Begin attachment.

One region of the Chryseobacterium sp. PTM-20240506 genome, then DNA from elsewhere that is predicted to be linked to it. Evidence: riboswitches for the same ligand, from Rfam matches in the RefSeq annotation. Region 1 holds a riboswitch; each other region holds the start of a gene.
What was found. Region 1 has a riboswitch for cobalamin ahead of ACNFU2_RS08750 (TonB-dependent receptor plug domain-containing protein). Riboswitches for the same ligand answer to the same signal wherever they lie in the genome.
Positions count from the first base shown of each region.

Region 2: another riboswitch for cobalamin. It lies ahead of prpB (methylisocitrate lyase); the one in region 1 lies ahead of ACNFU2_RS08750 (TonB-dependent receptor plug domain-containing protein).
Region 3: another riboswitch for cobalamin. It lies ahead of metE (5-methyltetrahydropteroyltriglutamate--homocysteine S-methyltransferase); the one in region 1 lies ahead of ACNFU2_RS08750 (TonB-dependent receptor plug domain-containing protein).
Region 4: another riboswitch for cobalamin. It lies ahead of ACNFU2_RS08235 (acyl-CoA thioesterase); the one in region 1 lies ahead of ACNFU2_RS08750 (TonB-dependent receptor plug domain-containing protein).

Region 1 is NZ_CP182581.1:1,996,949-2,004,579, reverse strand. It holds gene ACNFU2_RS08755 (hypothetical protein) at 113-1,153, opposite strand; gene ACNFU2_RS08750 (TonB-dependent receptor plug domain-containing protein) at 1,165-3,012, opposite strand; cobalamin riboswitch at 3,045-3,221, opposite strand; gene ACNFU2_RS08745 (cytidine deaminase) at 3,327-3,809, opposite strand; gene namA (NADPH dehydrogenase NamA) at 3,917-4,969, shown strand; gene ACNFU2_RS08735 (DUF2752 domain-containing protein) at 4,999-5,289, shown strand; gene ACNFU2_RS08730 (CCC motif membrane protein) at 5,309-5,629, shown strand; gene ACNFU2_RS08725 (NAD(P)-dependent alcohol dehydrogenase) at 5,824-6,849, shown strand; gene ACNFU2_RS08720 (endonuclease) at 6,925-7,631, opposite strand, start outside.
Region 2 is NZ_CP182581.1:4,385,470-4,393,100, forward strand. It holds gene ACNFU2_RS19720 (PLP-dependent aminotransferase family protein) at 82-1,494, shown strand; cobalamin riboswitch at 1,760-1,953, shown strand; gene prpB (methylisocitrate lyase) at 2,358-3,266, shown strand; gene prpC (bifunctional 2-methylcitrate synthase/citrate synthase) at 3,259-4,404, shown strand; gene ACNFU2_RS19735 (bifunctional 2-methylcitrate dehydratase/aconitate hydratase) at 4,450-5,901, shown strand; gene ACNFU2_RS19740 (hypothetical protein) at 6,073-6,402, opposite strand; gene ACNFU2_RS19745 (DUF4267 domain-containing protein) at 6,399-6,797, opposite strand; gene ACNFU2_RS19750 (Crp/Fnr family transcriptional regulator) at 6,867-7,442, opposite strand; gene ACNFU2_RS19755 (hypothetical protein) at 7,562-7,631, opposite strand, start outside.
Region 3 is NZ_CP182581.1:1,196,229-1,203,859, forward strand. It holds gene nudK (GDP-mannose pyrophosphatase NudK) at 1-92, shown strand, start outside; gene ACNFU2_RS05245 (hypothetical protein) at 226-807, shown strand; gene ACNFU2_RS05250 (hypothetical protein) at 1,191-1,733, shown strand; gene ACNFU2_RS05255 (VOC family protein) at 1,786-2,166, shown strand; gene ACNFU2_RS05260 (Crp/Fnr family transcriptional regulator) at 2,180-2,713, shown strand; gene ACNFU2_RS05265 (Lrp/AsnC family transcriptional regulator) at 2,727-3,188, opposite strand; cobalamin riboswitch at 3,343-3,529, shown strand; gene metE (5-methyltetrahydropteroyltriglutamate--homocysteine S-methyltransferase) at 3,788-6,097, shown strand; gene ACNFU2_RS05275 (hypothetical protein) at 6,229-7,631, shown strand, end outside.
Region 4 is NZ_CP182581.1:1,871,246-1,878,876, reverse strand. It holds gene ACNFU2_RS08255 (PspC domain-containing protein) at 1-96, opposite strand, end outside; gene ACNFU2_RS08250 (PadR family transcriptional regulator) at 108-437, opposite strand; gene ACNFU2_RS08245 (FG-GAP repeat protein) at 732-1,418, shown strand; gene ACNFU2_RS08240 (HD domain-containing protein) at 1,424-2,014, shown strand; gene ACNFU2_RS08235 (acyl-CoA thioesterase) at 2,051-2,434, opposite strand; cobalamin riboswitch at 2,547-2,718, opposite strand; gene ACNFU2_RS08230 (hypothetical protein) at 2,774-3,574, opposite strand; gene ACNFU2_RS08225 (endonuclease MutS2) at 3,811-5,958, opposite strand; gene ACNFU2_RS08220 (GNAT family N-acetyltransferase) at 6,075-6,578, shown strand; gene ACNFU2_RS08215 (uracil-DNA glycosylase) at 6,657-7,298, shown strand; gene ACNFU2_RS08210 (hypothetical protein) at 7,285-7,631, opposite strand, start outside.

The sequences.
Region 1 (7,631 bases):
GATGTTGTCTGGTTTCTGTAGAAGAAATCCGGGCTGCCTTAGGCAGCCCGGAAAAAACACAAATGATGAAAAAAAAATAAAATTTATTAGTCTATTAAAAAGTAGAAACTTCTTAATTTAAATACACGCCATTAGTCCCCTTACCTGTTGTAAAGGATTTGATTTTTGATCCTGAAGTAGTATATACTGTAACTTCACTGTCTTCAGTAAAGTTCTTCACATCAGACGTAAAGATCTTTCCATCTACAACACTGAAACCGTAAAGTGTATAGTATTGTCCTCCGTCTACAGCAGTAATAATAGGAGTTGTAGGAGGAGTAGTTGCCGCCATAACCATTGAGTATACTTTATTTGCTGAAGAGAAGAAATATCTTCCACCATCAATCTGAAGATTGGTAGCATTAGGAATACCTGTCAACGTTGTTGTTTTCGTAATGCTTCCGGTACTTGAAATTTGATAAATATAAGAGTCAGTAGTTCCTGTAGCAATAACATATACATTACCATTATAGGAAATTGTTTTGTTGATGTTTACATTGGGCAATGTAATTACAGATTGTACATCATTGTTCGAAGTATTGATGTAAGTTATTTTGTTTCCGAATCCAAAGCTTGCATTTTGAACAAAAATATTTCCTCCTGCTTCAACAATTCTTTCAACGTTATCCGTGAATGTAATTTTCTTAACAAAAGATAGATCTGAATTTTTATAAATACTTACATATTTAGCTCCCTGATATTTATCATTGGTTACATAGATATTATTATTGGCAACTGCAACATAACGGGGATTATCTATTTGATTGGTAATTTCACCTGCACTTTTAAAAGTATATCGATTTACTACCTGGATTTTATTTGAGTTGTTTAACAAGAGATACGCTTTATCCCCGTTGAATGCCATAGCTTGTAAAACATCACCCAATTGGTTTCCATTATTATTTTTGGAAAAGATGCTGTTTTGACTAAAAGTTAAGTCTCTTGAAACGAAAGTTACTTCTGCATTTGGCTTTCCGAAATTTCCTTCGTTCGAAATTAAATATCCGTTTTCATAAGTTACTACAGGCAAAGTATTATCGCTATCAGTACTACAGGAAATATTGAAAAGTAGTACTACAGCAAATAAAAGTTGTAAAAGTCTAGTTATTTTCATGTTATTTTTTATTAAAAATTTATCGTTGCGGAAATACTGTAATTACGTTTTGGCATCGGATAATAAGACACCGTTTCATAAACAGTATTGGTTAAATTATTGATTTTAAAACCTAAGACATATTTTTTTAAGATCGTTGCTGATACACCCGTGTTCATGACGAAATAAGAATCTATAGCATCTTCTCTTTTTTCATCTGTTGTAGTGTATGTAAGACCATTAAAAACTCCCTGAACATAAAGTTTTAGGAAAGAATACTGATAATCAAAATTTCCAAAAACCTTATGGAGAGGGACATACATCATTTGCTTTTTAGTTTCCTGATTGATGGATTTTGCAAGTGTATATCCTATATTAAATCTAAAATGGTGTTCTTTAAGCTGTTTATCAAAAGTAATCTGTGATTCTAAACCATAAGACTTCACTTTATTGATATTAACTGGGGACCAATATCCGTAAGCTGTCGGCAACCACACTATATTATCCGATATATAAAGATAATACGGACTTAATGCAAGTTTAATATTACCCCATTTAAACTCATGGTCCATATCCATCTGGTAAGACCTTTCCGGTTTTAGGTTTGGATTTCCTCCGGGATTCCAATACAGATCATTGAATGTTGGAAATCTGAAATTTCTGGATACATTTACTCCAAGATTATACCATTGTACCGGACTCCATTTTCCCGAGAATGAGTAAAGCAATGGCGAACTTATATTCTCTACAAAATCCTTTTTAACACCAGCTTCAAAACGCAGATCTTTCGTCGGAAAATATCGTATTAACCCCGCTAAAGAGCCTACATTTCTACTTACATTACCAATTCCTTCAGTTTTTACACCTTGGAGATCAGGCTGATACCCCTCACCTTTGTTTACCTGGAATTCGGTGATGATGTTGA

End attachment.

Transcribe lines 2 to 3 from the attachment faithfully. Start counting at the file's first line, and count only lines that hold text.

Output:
What was found. Region 1 has a riboswitch for cobalamin ahead of ACNFU2_RS08750 (TonB-dependent receptor plug domain-containing protein). Riboswitches for the same ligand answer to the same signal wherever they lie in the genome.
Positions count from the first base shown of each region.